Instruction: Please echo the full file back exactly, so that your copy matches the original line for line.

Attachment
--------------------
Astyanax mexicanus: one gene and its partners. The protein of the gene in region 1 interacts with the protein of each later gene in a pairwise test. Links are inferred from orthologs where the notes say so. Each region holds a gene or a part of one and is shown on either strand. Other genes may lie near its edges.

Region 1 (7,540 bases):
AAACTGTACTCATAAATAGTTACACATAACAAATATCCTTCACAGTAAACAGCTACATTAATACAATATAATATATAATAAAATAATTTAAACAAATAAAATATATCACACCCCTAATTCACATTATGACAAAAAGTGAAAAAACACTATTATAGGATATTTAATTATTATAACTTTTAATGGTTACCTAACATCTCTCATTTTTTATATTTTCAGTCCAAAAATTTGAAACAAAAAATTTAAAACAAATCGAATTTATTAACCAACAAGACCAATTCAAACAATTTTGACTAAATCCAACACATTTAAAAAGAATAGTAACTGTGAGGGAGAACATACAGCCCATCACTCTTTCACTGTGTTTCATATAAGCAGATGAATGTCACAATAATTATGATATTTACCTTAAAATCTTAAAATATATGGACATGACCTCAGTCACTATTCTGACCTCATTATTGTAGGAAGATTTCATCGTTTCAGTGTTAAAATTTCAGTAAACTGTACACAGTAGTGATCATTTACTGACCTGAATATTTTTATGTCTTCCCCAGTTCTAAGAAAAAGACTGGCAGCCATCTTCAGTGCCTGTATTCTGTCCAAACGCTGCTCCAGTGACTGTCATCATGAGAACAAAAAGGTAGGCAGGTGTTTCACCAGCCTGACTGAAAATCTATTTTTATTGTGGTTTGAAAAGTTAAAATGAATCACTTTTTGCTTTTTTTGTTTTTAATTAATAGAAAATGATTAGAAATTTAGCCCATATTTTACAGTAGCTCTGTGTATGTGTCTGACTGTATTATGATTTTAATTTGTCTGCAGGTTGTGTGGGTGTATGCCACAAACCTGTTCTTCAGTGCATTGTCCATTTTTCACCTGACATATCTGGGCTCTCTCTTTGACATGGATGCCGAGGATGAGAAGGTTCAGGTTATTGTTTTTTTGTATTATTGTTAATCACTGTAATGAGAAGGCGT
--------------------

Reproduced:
Astyanax mexicanus: one gene and its partners. The protein of the gene in region 1 interacts with the protein of each later gene in a pairwise test. Links are inferred from orthologs where the notes say so. Each region holds a gene or a part of one and is shown on either strand. Other genes may lie near its edges.

Region 1 (7,540 bases):
AAACTGTACTCATAAATAGTTACACATAACAAATATCCTTCACAGTAAACAGCTACATTAATACAATATAATATATAATAAAATAATTTAAACAAATAAAATATATCACACCCCTAATTCACATTATGACAAAAAGTGAAAAAACACTATTATAGGATATTTAATTATTATAACTTTTAATGGTTACCTAACATCTCTCATTTTTTATATTTTCAGTCCAAAAATTTGAAACAAAAAATTTAAAACAAATCGAATTTATTAACCAACAAGACCAATTCAAACAATTTTGACTAAATCCAACACATTTAAAAAGAATAGTAACTGTGAGGGAGAACATACAGCCCATCACTCTTTCACTGTGTTTCATATAAGCAGATGAATGTCACAATAATTATGATATTTACCTTAAAATCTTAAAATATATGGACATGACCTCAGTCACTATTCTGACCTCATTATTGTAGGAAGATTTCATCGTTTCAGTGTTAAAATTTCAGTAAACTGTACACAGTAGTGATCATTTACTGACCTGAATATTTTTATGTCTTCCCCAGTTCTAAGAAAAAGACTGGCAGCCATCTTCAGTGCCTGTATTCTGTCCAAACGCTGCTCCAGTGACTGTCATCATGAGAACAAAAAGGTAGGCAGGTGTTTCACCAGCCTGACTGAAAATCTATTTTTATTGTGGTTTGAAAAGTTAAAATGAATCACTTTTTGCTTTTTTTGTTTTTAATTAATAGAAAATGATTAGAAATTTAGCCCATATTTTACAGTAGCTCTGTGTATGTGTCTGACTGTATTATGATTTTAATTTGTCTGCAGGTTGTGTGGGTGTATGCCACAAACCTGTTCTTCAGTGCATTGTCCATTTTTCACCTGACATATCTGGGCTCTCTCTTTGACATGGATGCCGAGGATGAGAAGGTTCAGGTTATTGTTTTTTTGTATTATTGTTAATCACTGTAATGAGAAGGCGT